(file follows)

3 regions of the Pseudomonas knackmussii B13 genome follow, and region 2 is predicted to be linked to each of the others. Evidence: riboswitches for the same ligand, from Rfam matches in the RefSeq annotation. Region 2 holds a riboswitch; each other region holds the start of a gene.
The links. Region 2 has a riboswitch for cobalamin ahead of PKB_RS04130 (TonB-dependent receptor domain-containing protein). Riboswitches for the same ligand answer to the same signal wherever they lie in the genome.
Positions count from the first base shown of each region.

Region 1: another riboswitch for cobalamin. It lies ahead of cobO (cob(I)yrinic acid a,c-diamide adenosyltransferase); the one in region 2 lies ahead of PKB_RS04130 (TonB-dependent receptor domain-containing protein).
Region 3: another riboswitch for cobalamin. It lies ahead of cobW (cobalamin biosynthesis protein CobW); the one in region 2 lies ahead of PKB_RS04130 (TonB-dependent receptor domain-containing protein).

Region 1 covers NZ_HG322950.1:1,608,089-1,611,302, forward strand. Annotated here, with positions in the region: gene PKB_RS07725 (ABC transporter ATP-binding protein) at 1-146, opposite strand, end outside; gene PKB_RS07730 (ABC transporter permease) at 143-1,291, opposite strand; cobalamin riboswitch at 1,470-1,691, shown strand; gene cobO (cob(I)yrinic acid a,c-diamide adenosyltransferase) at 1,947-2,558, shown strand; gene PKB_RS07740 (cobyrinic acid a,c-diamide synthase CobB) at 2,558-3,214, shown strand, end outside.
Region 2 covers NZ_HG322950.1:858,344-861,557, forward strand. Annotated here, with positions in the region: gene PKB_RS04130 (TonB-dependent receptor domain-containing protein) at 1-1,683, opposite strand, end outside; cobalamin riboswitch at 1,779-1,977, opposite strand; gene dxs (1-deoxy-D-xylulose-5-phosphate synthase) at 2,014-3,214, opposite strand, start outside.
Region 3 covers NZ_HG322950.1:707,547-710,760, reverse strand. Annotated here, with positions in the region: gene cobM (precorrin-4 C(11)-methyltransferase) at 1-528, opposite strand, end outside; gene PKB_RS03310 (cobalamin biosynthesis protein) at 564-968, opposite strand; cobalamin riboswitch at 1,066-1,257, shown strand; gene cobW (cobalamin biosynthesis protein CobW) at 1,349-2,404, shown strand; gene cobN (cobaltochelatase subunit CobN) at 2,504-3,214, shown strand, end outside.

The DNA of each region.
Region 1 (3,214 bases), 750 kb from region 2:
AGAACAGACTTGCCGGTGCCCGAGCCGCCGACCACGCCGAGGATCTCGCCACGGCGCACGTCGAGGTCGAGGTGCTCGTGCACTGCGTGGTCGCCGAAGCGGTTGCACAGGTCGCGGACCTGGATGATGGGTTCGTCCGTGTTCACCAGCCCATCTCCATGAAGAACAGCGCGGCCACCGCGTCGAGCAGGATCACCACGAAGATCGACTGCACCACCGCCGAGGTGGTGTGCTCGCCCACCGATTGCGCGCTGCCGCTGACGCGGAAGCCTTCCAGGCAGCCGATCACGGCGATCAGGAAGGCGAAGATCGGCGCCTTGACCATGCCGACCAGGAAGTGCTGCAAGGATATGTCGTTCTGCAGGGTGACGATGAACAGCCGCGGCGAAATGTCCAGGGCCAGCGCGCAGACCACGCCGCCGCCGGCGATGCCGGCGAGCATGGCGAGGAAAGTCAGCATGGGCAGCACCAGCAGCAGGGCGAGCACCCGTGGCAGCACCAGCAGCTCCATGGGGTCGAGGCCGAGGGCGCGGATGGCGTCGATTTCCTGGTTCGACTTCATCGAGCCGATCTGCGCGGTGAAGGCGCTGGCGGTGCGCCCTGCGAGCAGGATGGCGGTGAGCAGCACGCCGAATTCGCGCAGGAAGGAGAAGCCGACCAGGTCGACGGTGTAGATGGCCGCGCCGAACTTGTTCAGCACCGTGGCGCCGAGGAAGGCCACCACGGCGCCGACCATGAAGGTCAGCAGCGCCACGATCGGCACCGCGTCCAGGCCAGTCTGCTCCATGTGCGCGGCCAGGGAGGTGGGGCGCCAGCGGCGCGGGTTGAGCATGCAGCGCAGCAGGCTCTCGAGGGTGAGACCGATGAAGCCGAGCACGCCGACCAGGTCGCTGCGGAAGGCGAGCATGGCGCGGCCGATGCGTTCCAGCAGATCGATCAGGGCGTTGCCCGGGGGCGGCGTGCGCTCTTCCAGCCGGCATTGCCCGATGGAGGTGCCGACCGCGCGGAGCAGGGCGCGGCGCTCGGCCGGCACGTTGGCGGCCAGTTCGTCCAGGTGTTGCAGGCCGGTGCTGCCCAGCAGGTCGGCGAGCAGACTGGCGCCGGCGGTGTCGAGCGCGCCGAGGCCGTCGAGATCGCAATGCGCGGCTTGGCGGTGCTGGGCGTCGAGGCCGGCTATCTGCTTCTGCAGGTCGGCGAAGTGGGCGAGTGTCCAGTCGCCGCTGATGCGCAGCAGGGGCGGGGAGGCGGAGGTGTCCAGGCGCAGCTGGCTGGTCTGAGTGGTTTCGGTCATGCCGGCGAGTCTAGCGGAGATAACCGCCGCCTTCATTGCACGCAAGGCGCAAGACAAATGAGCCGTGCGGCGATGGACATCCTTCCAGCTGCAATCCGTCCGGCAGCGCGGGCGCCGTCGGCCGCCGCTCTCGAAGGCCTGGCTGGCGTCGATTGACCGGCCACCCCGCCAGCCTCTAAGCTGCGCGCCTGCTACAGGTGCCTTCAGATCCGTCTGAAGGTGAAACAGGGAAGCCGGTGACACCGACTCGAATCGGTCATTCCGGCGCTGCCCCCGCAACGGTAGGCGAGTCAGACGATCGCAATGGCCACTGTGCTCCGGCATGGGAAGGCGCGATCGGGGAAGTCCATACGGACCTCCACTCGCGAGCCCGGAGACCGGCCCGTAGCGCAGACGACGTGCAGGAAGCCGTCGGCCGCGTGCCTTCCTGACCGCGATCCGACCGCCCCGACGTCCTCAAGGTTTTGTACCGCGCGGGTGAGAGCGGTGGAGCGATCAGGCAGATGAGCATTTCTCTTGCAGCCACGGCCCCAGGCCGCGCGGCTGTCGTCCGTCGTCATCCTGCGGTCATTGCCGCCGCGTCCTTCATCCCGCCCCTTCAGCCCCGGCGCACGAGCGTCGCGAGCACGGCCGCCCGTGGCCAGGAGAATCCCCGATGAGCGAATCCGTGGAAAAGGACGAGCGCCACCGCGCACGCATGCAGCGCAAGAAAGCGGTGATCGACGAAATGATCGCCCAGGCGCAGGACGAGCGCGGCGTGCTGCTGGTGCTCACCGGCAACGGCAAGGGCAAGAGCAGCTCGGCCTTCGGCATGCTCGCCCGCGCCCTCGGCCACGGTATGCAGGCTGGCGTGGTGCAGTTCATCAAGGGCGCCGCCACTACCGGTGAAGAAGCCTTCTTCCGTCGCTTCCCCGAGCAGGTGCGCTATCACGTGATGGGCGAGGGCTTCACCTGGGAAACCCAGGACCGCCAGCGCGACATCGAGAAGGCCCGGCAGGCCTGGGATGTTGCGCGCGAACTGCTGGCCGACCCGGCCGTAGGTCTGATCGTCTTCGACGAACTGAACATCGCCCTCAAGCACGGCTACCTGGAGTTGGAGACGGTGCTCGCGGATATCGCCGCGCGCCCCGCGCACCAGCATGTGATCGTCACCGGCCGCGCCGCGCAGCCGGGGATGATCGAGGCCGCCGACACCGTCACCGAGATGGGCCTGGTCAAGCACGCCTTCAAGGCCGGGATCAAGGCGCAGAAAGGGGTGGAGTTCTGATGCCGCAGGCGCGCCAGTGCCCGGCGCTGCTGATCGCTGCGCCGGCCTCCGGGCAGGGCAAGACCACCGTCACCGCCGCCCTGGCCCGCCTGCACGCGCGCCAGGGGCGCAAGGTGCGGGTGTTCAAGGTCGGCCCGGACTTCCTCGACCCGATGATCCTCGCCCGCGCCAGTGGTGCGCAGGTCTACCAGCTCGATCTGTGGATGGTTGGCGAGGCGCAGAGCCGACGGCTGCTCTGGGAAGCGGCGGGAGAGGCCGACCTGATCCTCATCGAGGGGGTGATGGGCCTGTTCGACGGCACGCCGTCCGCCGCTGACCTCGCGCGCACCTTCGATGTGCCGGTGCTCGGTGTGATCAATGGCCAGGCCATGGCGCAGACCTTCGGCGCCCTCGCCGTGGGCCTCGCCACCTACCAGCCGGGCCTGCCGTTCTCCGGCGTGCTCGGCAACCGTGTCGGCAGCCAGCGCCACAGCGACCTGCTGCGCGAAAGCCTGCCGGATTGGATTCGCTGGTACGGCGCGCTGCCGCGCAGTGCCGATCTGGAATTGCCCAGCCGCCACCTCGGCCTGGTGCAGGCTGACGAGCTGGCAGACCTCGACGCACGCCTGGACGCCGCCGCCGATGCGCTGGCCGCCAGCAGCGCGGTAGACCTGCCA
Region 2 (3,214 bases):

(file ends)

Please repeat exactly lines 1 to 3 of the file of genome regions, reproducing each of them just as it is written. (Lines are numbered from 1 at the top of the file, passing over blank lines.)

3 regions of the Pseudomonas knackmussii B13 genome follow, and region 2 is predicted to be linked to each of the others. Evidence: riboswitches for the same ligand, from Rfam matches in the RefSeq annotation. Region 2 holds a riboswitch; each other region holds the start of a gene.
The links. Region 2 has a riboswitch for cobalamin ahead of PKB_RS04130 (TonB-dependent receptor domain-containing protein). Riboswitches for the same ligand answer to the same signal wherever they lie in the genome.
Positions count from the first base shown of each region.